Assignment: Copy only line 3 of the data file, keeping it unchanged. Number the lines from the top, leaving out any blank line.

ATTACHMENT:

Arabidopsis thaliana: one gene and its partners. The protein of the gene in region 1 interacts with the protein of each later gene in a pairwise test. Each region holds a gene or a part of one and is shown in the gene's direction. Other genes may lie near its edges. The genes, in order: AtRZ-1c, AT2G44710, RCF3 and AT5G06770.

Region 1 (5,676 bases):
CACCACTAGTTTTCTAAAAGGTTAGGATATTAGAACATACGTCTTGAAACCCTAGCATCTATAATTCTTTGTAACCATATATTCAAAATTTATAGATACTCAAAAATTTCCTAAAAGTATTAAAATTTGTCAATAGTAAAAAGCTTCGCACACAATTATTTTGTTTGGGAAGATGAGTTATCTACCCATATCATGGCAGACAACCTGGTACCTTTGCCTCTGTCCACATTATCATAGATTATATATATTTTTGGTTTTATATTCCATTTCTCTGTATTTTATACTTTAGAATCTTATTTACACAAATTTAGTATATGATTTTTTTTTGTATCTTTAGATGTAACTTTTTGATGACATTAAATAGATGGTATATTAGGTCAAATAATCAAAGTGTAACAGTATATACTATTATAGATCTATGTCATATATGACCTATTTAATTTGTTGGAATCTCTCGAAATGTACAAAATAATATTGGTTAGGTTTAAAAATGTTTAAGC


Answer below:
CACCACTAGTTTTCTAAAAGGTTAGGATATTAGAACATACGTCTTGAAACCCTAGCATCTATAATTCTTTGTAACCATATATTCAAAATTTATAGATACTCAAAAATTTCCTAAAAGTATTAAAATTTGTCAATAGTAAAAAGCTTCGCACACAATTATTTTGTTTGGGAAGATGAGTTATCTACCCATATCATGGCAGACAACCTGGTACCTTTGCCTCTGTCCACATTATCATAGATTATATATATTTTTGGTTTTATATTCCATTTCTCTGTATTTTATACTTTAGAATCTTATTTACACAAATTTAGTATATGATTTTTTTTTGTATCTTTAGATGTAACTTTTTGATGACATTAAATAGATGGTATATTAGGTCAAATAATCAAAGTGTAACAGTATATACTATTATAGATCTATGTCATATATGACCTATTTAATTTGTTGGAATCTCTCGAAATGTACAAAATAATATTGGTTAGGTTTAAAAATGTTTAAGC